I loved how we could see the different groups slowly marching! OOOH! THE DAYAKS WITH THEIR HEAD GEARS!!! ANd oohhhh!! That's the group of the Sarawakians!!!! WITH THEIR FLAGS!!! And ohhh the PENANGITES ARE COMING!!! ANd ohhh..those are the christians!!! And this must be the Muslims!!!!"

EVeryone marched ever so proudly, knowing that they came from different backgrounds, but were all there for the same purpose, the same goal- for our voices to be heard.

It felt as if it was an Independence Day parade. Except this wasn't the celebration of independence from colonial powers. But the independence of the rakyat's voices.

We could no longer be stifled.

We joined the march as the wave swept by and carried along the pockets of people standing by. I was just so happy to be a part of it. We ended up congregating at the Maybank tower.

I met a group of neneks in their 70s from Kedah. Wow. I could not believe it! That these neneks made their way all the way from Kedah just to attend this rally. I was overwhelmed!

I met an Australian and two Canadian tourists. "Do you know whats happening?" I asked. "Yeah! BERRRRRSEEIH!" replied the Aussie. "I was just tear-gased at Deiiiteiiran Merdeiiika!" Wow, even foreigners were supporting our cause! And as soon as they were tear-gased at Dataran Merdeka, they rushed to join the crowd at Petaling Street.

I saw uncles and aunties with yellow carnations on their heads. I saw a man without legs.

I saw people like me. I saw people different from me.

Everyone was proud to be there. They weren't afraid. We were all together. United. And as Esther aptly put, "Something Najib and all his 1Malaysia campaigns could never invoke."

A PAS leader with a loud speaker called out and said that now was the time to don our yellow shirts. And around me, I astoundedly watched as people reached into their bags for their yellow shirts. No longer hidden. No longer afraid of intimidation. People weren't fearful of being seen in it any longer.

Fear that the authorities tried to imprint in us had lost its place.

Soon, the water canons and tear gas struck. What were mere moments before a celebratory atmosphere of the liberation of the people's voices turned into one of stifling by other forces.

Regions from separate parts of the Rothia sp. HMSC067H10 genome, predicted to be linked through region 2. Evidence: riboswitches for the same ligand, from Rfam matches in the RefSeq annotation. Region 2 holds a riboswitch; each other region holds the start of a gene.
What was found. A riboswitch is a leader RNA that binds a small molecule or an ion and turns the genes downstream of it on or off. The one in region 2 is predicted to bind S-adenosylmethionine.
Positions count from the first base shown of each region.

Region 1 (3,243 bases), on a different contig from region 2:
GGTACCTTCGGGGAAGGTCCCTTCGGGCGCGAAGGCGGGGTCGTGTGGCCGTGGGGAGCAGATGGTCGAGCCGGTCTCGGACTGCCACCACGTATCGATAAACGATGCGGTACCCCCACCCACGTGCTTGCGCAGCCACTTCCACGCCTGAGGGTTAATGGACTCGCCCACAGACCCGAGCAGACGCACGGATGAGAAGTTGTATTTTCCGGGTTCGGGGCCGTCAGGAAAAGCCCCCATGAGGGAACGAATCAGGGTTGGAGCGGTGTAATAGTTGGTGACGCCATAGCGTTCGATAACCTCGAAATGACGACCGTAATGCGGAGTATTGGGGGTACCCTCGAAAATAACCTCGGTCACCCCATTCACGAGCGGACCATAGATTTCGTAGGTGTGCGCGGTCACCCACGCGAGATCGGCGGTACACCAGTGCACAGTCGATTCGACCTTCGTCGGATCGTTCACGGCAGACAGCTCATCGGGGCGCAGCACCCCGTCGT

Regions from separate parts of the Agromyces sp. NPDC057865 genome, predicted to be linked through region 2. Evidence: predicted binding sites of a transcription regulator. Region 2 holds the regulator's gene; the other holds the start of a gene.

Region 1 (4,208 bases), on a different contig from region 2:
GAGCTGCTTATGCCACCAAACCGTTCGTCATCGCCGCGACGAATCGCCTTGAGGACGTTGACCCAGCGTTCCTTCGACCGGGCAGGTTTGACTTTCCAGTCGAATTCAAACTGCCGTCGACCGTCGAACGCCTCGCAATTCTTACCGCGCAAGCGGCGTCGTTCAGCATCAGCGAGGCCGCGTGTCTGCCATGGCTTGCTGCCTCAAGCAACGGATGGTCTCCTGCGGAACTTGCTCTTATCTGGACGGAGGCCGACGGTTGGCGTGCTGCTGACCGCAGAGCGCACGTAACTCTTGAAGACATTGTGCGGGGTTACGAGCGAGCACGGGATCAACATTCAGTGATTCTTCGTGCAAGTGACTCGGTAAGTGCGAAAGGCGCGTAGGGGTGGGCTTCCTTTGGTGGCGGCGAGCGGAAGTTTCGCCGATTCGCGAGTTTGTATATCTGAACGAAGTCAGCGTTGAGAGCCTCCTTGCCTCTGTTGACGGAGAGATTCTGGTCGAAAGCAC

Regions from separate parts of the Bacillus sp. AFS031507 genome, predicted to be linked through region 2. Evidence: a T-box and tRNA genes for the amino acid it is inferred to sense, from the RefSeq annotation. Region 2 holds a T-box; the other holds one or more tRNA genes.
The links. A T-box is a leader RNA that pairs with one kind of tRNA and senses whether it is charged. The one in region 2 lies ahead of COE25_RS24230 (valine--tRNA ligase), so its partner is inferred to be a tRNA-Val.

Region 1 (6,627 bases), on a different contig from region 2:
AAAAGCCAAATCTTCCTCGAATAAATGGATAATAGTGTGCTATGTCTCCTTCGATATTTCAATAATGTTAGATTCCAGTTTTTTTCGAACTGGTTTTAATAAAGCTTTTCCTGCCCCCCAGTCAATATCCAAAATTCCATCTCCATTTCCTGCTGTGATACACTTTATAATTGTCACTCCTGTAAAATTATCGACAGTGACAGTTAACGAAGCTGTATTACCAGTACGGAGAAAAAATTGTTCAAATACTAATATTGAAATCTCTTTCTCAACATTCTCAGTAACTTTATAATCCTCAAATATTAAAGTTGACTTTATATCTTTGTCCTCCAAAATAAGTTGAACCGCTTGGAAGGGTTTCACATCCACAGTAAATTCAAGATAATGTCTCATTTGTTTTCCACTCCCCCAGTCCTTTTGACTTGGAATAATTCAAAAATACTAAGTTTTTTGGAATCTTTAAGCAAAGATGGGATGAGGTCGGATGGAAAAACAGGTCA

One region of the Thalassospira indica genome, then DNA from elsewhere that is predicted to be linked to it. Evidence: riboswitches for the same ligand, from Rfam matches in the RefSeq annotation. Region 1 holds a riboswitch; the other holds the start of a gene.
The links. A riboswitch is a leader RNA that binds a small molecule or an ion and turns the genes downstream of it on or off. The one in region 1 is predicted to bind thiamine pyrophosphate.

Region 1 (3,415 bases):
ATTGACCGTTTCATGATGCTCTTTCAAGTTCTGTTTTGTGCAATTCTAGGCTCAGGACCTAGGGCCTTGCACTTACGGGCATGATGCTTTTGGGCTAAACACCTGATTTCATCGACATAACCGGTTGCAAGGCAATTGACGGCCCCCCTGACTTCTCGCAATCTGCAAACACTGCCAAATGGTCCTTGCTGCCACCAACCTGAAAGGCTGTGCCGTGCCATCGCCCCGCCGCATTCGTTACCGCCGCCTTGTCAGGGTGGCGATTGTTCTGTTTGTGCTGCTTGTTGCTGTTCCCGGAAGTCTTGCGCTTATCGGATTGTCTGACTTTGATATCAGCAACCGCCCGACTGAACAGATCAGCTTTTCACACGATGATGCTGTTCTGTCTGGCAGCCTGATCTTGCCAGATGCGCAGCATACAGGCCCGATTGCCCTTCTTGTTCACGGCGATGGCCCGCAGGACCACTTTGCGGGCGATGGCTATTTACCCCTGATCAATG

Of literal suffocation.

I always imagined tear gas as one just of pain and discomfort. I never thought it was one of torture.

It deprives you of your basic need- oxygen. And as your lungs heave and wrench desperately for air, you gasp in poison instead. 

You try to run to fight for air but there's too many people and you are smashed in between the crowds amd the wall.

Another tear gas explodes..and people start climbing up walls like insects scurrying away. Desperate, choking, suffocating. Your eyes hurt like mad and you can't see where you're running. At the same time you are drowning in open air, scrambling for the first inhalation of fresh oxygen. 

My first thoughts: despair because as I screamed out for help, I look around and realised no one could help me. They were all suffering the same way I did.

I saw people choking till their mouths all foamed.

I was ready to give up myself. To fall and lose consciousness when my friend grabbed me and helped me to fresh air up a slope.

I took a while to recover from the tear gas attack and ended up sprawled at the side of the road, heaving and gasping for air.

Many people, all ages, all races, ran up to help me. I had a dozen old Malay uncles offering salt. "Makan garam! Makan!" I had 15 different water bottles given to me. I had 10 people help fan me. Another lady took a wet towel and wiped my whole face.

Another guy gave me his astma inhaler. "I don't know how to use this" I cried. "I'll teach you." "PARAMEDIK!!! PARAMEDIK!!!!" A group of them rushed to my aide. Immediately administering basic first aid. My shoes and jacket was taken off. Massages given, and lots of empathy. 

I was so astounded and overwhelmed with the compassion and kindness of Malaysians, looking past race and religion. No one cared. All were just so ready to help me and do all they could for me. I was so touched. For once, I was so happy to know what it's like to live in a truly colourblind 1Malaysia. One that Moral books and Moral lessons could never show you how and prepare you for in the event of when it doeshappen- you're just knocked off with amazement.

But it wasn't long before the cries of the police coming were heard. "CEPAT! CEPAT! POLIS DAH DATANG!!!"

Oh no! We all rushed up the slope and I couldn't run much. Entirely deserted,  paramedics, friend and I sought refuge at a nearby shed. No one else was around.

Soon the police arrived. " GO!!! LEAVE!! OR I WILL ARRESTS ALL OF YOU! SKARANG!!!" the leader shouted. I started to get very terrified as I was still having trouble breathing and was gasping and heaving for air. I thought the police would understand but he did not. The paramedics pleaded for me. "Tolong! Tolonglah! Dia sakit!" "Skarang sakitlah! TAPI TADI TAK SAKIT! PERGI SKARANG! KALAU TAK SAYA AKAN ARREST YOU.... NOW!!!!" 

I just started to cry. Here I was, needing the basic thing I needed to live, to breathe. And the police head had no compassion to give me that. Was this what my countrymen was capable of? Cruel heartlessness? 

As I started to cry silently and heaved and gasped for air, the other police officers' faces completely dropped and looked at me worriedly. Finally, after the paramedics stated that they were medics, only did the police head's demeanour entirely change. "Oh...kenapa tak cakap lebih kuat!!! SORRY!!!" 

Wow. If I wasn't with the paramedics, I would have been arrested. While gasping for air.

The police left us. But another group of police came. A Malay pakcik said that we had better run because this group may not give us a chance. So we did.